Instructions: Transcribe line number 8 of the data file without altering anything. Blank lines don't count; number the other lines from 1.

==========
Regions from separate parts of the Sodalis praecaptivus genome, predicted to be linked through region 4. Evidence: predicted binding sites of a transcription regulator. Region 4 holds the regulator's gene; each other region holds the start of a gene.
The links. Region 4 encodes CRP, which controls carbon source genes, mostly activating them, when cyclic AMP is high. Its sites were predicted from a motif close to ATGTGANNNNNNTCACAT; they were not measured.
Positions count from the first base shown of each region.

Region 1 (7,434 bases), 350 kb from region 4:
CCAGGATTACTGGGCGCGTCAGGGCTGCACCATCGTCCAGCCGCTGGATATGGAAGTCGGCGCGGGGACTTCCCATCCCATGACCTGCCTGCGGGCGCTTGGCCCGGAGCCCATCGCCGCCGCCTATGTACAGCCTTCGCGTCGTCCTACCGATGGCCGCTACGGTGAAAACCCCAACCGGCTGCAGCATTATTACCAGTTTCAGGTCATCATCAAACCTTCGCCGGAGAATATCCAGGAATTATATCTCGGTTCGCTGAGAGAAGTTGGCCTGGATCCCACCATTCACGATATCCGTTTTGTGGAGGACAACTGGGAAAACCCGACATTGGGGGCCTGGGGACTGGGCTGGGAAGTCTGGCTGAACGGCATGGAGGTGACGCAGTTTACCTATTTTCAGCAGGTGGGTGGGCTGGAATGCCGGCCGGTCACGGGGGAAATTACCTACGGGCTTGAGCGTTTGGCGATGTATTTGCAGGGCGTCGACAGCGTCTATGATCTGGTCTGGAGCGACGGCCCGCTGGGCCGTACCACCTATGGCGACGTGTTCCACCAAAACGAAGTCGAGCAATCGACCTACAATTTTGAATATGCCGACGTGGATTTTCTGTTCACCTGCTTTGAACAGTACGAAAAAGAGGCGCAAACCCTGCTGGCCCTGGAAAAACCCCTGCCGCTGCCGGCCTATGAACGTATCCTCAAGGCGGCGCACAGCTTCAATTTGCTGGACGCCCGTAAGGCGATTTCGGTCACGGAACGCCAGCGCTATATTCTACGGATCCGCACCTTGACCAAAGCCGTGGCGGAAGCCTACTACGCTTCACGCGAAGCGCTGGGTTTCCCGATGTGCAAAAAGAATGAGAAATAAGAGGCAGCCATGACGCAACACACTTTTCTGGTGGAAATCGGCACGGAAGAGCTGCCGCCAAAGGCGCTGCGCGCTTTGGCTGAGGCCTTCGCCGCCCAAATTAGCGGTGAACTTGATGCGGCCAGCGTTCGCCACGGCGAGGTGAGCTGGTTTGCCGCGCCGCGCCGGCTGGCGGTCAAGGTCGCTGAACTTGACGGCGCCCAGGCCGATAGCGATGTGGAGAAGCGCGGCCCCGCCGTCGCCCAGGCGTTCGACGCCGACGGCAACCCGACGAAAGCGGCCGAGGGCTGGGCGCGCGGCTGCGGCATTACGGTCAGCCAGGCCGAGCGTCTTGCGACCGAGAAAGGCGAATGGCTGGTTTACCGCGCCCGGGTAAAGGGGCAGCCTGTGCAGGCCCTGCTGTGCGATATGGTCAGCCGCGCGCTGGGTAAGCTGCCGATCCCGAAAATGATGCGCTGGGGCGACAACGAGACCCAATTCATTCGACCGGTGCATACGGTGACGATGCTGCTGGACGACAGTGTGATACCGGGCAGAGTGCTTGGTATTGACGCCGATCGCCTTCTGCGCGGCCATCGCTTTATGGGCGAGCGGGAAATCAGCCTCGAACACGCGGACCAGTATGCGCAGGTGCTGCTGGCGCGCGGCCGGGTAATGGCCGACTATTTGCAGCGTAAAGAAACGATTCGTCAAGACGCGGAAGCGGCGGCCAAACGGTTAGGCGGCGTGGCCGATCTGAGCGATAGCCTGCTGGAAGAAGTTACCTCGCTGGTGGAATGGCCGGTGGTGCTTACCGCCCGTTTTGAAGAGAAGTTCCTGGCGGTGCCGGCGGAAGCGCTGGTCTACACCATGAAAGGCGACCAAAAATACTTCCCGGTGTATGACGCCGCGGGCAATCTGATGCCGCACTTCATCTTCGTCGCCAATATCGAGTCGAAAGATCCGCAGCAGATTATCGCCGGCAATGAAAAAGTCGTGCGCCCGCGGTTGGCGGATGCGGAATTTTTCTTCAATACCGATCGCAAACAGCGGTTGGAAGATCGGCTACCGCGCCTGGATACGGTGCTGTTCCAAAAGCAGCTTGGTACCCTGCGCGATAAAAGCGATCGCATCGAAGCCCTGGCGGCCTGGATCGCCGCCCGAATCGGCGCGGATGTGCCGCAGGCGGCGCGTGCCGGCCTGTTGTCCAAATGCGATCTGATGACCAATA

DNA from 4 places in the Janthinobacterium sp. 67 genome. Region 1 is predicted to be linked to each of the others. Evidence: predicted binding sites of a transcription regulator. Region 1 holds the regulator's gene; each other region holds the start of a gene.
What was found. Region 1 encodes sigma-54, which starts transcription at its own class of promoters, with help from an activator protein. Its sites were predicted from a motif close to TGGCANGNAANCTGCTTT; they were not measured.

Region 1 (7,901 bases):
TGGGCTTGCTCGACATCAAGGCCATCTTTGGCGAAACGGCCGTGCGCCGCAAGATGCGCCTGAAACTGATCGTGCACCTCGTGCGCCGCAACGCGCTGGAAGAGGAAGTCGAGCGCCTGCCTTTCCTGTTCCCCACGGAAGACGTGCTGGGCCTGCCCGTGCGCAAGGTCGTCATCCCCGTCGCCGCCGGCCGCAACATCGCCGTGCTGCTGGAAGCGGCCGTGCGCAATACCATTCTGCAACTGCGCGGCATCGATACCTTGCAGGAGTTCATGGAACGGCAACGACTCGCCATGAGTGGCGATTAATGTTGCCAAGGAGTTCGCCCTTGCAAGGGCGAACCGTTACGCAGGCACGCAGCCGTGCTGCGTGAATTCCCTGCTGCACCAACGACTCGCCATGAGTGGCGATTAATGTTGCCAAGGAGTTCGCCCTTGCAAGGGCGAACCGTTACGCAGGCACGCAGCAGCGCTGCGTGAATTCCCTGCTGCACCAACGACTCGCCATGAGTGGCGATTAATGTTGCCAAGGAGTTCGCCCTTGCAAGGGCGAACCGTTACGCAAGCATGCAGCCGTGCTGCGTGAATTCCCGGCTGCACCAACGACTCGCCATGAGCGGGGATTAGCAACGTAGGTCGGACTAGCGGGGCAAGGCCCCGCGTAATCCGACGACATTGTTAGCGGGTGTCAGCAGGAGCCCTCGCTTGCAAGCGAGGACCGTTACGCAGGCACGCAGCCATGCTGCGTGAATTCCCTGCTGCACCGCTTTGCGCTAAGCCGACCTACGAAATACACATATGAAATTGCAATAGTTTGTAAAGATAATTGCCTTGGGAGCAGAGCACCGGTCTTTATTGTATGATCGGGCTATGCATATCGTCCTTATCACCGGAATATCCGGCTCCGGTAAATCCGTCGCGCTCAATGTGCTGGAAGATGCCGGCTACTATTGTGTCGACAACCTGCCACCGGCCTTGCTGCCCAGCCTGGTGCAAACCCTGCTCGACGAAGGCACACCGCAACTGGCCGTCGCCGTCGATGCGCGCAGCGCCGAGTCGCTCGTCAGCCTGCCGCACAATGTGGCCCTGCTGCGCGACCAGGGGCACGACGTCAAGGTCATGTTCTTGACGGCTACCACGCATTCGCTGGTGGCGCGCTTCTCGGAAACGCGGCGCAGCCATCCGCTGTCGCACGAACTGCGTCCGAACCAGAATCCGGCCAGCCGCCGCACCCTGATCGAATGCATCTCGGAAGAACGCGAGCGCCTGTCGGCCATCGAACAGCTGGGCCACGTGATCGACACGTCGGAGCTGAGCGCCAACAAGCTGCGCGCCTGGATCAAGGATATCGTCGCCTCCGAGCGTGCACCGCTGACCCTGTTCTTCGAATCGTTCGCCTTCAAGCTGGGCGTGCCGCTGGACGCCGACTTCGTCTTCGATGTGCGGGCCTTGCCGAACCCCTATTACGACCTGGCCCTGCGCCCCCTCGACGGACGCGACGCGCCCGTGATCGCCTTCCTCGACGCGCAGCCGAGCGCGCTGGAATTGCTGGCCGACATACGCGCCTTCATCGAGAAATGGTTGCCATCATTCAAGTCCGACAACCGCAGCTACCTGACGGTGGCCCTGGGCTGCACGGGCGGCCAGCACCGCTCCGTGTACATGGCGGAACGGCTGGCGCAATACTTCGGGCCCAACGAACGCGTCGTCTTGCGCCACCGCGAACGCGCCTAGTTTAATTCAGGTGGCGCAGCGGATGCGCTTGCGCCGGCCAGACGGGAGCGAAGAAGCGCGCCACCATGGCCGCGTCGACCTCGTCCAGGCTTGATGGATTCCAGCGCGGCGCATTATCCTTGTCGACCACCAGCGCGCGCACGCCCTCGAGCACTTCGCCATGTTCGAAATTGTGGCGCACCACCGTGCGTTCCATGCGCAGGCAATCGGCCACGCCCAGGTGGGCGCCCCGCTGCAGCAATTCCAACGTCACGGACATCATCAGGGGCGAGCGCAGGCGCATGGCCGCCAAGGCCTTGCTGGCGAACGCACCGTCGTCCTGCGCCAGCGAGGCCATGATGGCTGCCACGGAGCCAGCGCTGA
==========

Region 1 (7,901 bases):